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Consumption Analytics Documentation

Home > Cloud Cruiser 3 > Setting Up Collection > Universal collectors > Network Traffic Collector > Deployment

Deployment

Initial deployment

To deploy the Network Traffic Collector, perform the following procedure.

  1. Create ccnetcollect.conf with the command ./ccnetcollect -sampleconfig > ccnetcollect.conf

  2. Edit ccnetcollect.conf and specify values for all the required configuration items.

  3. Run the collector using the command ./ccnetcollect

 

If running as a daemon, the configuration file must be in the same directory as the ccnetcollect binary unless otherwise specified by the -f command line option. To avoid confusion when running as a daemon, HPE recommends that you use -f to specify the absolute path and filename of the configuration file.

Post-deployment verification

To verify that deployment was successful, perform the appropriate procedure in this section.

If running as an application (not a daemon)

  1. Verify that the information displayed on screen matches the required configuration. Also verify that there were no errors during initialisation by checking the logfile (or the system log, if no logfile is specified in the configuration file)

  2. Monitor activity by periodically checking the file pc_metrics (in the same directory as the collector), which is updated every 10 seconds. This file contains information about the network traffic and netflow records being processed.

  3. Monitor activity by periodically checking the tail of the file specified by the logfile configuration option, which is updated regularly with timestamped information about runtime events.

  4. Monitor the CCR export directory (by default this is called ccr, in the same directory as the collector) for exported CCR files. Bear in mind that the first CCR file will not be created until the system time reaches the first multiple of the minutes specified by the cc_export_interval configuration item. This multiple is relative to minute 0 of the hour, so if cc_export_interval has a value of 15 then the first export will happen at 15, 30, 45 or 0 minutes past the hour, depending on which is encountered first. 

To stop the collector, press Ctrl+c while it is in the foreground or send it a kill signal if it is in the background, as shown below.

root@PC64:~$ ps aux | grep ccnetcollect
root     44540  1.9  3.3 302656 68400 pts/1    Sl+  14:43   0:00 ./ccnetcollect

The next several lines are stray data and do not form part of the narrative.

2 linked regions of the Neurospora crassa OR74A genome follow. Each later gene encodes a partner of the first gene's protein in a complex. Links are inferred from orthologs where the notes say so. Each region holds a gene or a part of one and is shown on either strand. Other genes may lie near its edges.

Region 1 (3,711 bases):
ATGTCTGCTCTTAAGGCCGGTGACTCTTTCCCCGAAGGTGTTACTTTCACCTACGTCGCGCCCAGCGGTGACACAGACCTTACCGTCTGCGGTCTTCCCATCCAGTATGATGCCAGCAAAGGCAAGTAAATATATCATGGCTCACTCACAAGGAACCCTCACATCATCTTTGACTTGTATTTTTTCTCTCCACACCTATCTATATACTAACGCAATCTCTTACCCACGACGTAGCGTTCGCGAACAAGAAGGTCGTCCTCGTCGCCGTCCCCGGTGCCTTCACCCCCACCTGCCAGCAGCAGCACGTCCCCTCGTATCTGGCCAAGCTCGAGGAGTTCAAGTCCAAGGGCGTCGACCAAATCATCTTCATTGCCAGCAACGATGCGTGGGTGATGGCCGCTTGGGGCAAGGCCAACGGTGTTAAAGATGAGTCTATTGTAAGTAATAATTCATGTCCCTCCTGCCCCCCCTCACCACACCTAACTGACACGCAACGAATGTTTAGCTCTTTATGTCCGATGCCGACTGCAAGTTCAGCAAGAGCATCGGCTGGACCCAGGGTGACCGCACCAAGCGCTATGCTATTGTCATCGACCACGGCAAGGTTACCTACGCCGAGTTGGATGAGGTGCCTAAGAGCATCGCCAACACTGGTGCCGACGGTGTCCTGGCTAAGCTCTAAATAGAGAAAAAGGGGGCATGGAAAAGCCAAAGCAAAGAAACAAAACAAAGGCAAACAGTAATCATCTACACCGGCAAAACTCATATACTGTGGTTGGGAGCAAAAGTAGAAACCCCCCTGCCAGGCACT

root@PC64:~$ kill 44540
root@PC64:~$ !ps
ps aux | grep ccnetcollect
root@PC64:~$

When the collector is stopped, any data held in RAM is lost. Depending on the value of the ccr_export_interval configuration option this may cause up to 59 minutes of usage data to be lost.

If running as a daemon

  1. Verify that the system process list shows 'ccnetcollect' as a running process. This process will not appear in the default 'ps' command output, but should appear in any form of process listing that shows all processes (eg: 'ps -aux' on Ubuntu)
  2. Monitor activity by periodically checking the file pc_metrics (in the directory specified by the daemon_dir configuration option), which is updated every 10 seconds. This file contains information about the network traffic and netflow records being processed.

  3. Monitor activity by checking the tail of the file specified by the logfile configuration option, which is updated regularly with timestamped information about runtime events. If no logfile is defined, then the collector will log to the system log via syslog instead.

  4. Monitor the CCR export directory (by default this is called ccr, in the same directory as the collector) for exported CCR files. Bear in mind that the first CCR file will not be created until the system time reaches the first multiple of the minutes specified by the cc_export_interval configuration item. This multiple is relative to minute 0 of the hour, so if cc_export_interval has a value of 15 then the first export will happen at 15, 30, 45 or 0 minutes past the hour, depending on which is encountered first. 

To stop the collector, send it a kill signal (the default signal SIGTERM sent by the kill command will suffice). The process ID of the daemon is recorded in the logfile when the daemon is started, but can also be obtained by searching the list of processes running on the system in the usual way.

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